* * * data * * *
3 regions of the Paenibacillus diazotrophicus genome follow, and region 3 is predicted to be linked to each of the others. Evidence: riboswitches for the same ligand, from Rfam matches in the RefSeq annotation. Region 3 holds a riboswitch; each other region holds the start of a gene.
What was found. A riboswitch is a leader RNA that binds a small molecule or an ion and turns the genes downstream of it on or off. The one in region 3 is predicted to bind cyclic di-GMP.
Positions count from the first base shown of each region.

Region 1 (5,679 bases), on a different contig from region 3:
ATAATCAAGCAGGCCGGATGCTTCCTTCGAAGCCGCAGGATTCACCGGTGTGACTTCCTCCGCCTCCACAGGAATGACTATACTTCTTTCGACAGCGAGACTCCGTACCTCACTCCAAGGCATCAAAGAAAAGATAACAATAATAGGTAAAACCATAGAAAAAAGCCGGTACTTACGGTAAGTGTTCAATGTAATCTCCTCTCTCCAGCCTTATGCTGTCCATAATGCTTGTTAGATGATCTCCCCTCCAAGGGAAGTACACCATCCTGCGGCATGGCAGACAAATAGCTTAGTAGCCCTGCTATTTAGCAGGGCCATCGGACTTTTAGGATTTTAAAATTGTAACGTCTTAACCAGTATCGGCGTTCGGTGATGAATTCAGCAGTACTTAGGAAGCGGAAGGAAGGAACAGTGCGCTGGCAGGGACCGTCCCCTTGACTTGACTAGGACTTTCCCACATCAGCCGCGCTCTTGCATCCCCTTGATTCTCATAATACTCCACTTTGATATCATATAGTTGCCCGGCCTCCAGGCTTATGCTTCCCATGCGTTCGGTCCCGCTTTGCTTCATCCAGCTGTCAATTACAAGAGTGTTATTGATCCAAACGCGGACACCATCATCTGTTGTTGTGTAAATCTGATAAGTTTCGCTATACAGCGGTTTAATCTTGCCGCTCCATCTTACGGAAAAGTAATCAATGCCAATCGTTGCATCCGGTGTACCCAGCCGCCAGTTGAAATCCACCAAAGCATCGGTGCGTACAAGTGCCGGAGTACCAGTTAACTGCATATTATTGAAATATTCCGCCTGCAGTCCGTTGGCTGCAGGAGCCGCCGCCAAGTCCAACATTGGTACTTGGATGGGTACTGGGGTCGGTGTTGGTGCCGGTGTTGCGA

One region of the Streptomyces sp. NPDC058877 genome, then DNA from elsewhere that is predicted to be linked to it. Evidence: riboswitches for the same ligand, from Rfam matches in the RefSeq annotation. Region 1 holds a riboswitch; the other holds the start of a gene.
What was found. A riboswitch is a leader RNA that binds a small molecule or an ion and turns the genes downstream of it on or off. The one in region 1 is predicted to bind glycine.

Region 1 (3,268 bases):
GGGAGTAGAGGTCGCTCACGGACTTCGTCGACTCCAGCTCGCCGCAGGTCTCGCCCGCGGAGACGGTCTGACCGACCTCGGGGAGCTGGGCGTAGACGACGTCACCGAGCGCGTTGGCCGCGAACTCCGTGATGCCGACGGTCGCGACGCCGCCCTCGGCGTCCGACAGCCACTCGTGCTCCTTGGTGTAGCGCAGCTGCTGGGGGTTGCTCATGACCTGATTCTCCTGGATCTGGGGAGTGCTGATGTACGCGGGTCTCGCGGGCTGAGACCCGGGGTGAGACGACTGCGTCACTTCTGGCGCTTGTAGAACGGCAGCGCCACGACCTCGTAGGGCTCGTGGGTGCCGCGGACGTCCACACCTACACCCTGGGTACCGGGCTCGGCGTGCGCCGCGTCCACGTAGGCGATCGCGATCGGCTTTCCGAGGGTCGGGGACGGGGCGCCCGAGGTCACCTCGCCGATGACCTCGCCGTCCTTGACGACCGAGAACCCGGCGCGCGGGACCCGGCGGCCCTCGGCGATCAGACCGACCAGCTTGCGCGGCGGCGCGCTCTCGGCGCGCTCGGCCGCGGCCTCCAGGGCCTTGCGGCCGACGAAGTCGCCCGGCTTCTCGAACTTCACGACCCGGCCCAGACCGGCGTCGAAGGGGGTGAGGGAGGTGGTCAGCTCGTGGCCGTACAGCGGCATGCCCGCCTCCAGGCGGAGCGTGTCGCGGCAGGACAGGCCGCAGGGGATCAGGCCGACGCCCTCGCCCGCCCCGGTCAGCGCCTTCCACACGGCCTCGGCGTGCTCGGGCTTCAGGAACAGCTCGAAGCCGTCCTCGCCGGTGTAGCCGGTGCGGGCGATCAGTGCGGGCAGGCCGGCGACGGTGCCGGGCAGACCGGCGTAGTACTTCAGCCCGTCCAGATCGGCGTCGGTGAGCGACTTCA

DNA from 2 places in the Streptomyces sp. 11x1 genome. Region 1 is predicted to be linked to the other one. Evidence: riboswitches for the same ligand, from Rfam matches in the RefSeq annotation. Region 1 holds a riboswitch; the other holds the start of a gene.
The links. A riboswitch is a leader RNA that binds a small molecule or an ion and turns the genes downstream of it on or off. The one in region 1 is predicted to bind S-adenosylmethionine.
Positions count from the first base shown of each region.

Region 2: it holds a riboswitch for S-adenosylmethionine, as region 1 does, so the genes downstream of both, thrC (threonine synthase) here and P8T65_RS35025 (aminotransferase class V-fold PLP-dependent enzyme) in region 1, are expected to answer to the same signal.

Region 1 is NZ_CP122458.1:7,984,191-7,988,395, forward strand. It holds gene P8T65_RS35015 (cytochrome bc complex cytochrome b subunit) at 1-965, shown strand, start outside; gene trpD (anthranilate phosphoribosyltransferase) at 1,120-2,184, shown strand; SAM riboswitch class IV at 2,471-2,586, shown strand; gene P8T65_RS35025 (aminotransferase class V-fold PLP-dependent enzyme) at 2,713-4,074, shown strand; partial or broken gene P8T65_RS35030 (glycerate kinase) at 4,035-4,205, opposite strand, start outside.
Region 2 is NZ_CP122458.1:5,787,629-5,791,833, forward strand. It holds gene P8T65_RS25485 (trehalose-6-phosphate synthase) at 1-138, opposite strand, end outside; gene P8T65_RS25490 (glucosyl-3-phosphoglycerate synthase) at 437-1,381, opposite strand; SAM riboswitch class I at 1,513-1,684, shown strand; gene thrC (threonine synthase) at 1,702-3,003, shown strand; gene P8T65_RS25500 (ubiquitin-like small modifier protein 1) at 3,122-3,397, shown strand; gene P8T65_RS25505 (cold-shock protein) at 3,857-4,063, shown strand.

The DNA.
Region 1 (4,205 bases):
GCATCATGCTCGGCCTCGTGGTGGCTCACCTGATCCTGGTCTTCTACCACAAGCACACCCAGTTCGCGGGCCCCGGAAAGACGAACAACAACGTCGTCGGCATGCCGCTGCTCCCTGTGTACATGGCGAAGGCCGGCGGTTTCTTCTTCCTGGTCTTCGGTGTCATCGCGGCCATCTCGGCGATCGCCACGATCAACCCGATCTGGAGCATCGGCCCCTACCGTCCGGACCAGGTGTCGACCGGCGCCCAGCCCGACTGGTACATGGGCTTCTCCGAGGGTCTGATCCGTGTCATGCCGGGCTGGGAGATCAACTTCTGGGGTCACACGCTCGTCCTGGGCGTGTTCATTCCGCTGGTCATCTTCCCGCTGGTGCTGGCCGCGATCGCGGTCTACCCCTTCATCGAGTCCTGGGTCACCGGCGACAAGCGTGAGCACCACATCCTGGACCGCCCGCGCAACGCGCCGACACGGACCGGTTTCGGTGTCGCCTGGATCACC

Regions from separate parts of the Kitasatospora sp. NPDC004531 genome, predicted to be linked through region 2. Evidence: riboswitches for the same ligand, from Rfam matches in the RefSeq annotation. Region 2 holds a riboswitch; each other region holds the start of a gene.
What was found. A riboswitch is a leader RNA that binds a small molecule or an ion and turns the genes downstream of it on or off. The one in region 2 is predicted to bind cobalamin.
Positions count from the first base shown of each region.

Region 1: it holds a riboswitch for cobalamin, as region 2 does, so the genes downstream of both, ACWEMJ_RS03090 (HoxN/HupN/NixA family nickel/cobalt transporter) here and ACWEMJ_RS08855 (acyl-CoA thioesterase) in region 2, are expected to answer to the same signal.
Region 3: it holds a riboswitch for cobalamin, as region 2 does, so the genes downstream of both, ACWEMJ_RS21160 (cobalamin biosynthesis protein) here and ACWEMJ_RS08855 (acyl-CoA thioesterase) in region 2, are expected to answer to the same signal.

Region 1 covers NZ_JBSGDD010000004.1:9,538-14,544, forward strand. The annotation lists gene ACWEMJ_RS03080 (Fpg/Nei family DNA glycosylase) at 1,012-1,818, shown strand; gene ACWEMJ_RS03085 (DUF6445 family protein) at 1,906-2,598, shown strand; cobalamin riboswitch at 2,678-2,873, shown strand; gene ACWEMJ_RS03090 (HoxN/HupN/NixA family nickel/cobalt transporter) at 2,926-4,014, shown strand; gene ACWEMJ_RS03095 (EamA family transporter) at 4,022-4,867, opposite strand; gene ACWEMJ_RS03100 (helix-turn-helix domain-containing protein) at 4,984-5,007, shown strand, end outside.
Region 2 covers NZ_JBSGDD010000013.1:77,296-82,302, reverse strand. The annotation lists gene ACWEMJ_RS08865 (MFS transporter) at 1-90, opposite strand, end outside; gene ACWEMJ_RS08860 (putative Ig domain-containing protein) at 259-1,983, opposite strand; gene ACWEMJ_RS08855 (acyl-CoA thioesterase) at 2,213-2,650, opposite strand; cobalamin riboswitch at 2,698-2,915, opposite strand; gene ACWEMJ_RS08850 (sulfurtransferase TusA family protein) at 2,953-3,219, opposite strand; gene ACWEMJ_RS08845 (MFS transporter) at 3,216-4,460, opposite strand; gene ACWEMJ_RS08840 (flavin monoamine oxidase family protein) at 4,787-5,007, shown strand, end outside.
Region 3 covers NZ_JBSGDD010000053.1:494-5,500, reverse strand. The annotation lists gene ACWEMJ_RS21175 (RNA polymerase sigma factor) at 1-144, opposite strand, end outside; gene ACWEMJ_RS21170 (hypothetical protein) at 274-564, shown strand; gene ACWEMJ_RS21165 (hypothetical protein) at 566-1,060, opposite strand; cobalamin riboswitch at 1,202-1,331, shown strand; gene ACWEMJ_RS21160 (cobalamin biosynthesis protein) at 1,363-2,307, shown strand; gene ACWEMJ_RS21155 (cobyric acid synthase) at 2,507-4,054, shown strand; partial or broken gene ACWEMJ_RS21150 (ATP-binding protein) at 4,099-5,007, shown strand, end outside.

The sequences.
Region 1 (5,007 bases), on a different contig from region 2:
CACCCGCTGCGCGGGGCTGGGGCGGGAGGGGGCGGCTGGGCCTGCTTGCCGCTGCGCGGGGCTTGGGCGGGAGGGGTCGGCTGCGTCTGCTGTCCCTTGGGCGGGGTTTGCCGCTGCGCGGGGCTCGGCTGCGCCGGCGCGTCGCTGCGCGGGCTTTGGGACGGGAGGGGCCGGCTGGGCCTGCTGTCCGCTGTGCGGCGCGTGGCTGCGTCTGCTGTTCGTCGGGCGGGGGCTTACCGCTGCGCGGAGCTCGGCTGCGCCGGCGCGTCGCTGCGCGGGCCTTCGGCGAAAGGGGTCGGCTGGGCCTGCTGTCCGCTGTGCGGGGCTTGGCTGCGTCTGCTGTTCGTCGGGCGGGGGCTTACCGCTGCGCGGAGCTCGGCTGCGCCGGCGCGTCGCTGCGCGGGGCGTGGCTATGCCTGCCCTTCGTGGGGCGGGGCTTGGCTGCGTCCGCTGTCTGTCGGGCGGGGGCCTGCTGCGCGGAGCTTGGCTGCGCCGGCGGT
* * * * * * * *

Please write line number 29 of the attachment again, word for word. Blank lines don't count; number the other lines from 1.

CACCCGCTGCGCGGGGCTGGGGCGGGAGGGGGCGGCTGGGCCTGCTTGCCGCTGCGCGGGGCTTGGGCGGGAGGGGTCGGCTGCGTCTGCTGTCCCTTGGGCGGGGTTTGCCGCTGCGCGGGGCTCGGCTGCGCCGGCGCGTCGCTGCGCGGGCTTTGGGACGGGAGGGGCCGGCTGGGCCTGCTGTCCGCTGTGCGGCGCGTGGCTGCGTCTGCTGTTCGTCGGGCGGGGGCTTACCGCTGCGCGGAGCTCGGCTGCGCCGGCGCGTCGCTGCGCGGGCCTTCGGCGAAAGGGGTCGGCTGGGCCTGCTGTCCGCTGTGCGGGGCTTGGCTGCGTCTGCTGTTCGTCGGGCGGGGGCTTACCGCTGCGCGGAGCTCGGCTGCGCCGGCGCGTCGCTGCGCGGGGCGTGGCTATGCCTGCCCTTCGTGGGGCGGGGCTTGGCTGCGTCCGCTGTCTGTCGGGCGGGGGCCTGCTGCGCGGAGCTTGGCTGCGCCGGCGGT